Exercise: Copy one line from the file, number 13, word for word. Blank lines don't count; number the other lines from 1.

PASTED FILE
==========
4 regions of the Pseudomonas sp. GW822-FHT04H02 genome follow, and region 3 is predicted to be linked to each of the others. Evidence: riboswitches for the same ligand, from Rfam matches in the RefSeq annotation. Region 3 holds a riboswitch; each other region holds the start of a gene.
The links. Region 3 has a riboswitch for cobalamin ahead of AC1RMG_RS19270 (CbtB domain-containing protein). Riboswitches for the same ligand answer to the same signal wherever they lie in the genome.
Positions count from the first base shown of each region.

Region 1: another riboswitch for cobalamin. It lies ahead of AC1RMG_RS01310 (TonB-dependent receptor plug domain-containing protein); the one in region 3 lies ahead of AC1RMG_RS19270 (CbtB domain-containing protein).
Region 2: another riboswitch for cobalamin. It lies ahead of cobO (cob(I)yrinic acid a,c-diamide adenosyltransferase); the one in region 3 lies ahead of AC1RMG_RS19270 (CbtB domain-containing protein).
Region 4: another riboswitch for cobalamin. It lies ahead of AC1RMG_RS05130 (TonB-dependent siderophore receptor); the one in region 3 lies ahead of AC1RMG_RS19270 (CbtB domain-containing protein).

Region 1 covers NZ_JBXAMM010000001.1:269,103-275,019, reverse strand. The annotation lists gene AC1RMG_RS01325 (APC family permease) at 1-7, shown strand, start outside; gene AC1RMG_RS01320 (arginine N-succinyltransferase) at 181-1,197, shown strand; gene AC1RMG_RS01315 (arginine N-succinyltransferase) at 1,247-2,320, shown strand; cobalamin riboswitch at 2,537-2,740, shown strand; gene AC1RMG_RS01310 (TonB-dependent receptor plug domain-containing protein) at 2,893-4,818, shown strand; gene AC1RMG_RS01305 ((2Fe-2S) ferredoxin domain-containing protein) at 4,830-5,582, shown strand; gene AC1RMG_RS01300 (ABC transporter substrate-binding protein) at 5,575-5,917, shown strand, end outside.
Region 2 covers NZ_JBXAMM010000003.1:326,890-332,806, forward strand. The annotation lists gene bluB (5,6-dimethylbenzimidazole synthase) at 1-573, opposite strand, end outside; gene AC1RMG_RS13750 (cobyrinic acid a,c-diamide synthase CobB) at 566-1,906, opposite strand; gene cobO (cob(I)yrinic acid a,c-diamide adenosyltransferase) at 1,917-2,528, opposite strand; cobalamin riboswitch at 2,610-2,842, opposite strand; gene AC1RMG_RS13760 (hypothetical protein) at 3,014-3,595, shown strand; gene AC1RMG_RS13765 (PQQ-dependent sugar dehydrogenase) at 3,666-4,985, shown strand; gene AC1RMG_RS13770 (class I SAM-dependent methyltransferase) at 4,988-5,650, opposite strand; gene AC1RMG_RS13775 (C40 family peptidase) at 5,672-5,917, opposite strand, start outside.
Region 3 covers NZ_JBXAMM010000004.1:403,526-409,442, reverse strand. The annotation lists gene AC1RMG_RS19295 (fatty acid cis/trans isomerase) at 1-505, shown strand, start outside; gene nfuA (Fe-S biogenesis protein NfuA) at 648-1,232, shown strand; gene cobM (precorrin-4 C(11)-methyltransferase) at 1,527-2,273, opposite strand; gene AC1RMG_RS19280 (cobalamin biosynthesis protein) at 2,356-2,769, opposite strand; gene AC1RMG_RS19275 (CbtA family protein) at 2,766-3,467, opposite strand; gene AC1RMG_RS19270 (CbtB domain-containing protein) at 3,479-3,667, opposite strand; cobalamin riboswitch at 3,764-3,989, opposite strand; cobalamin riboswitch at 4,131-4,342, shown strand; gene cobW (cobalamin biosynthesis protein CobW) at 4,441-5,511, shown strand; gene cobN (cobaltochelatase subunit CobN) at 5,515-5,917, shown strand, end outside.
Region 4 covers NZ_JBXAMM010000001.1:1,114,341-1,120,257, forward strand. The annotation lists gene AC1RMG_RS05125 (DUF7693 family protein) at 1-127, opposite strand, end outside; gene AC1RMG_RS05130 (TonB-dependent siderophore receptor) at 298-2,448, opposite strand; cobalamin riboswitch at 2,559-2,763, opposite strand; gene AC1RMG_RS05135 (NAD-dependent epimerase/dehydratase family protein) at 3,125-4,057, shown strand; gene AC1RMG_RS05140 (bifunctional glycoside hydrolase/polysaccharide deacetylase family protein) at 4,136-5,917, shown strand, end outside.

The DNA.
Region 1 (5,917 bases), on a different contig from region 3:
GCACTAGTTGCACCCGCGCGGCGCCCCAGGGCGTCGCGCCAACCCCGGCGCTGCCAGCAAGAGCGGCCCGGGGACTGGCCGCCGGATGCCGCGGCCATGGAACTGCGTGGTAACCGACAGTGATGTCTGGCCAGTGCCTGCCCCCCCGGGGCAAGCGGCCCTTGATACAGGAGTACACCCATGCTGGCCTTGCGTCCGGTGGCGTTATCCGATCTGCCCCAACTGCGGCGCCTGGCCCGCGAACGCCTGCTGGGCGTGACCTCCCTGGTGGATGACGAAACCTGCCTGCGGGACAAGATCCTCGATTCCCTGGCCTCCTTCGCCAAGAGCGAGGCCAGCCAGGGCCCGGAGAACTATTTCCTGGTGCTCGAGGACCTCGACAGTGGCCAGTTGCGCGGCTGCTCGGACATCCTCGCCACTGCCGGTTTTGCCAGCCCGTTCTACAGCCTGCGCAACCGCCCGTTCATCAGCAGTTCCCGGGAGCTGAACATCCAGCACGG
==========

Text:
GCACTAGTTGCACCCGCGCGGCGCCCCAGGGCGTCGCGCCAACCCCGGCGCTGCCAGCAAGAGCGGCCCGGGGACTGGCCGCCGGATGCCGCGGCCATGGAACTGCGTGGTAACCGACAGTGATGTCTGGCCAGTGCCTGCCCCCCCGGGGCAAGCGGCCCTTGATACAGGAGTACACCCATGCTGGCCTTGCGTCCGGTGGCGTTATCCGATCTGCCCCAACTGCGGCGCCTGGCCCGCGAACGCCTGCTGGGCGTGACCTCCCTGGTGGATGACGAAACCTGCCTGCGGGACAAGATCCTCGATTCCCTGGCCTCCTTCGCCAAGAGCGAGGCCAGCCAGGGCCCGGAGAACTATTTCCTGGTGCTCGAGGACCTCGACAGTGGCCAGTTGCGCGGCTGCTCGGACATCCTCGCCACTGCCGGTTTTGCCAGCCCGTTCTACAGCCTGCGCAACCGCCCGTTCATCAGCAGTTCCCGGGAGCTGAACATCCAGCACGG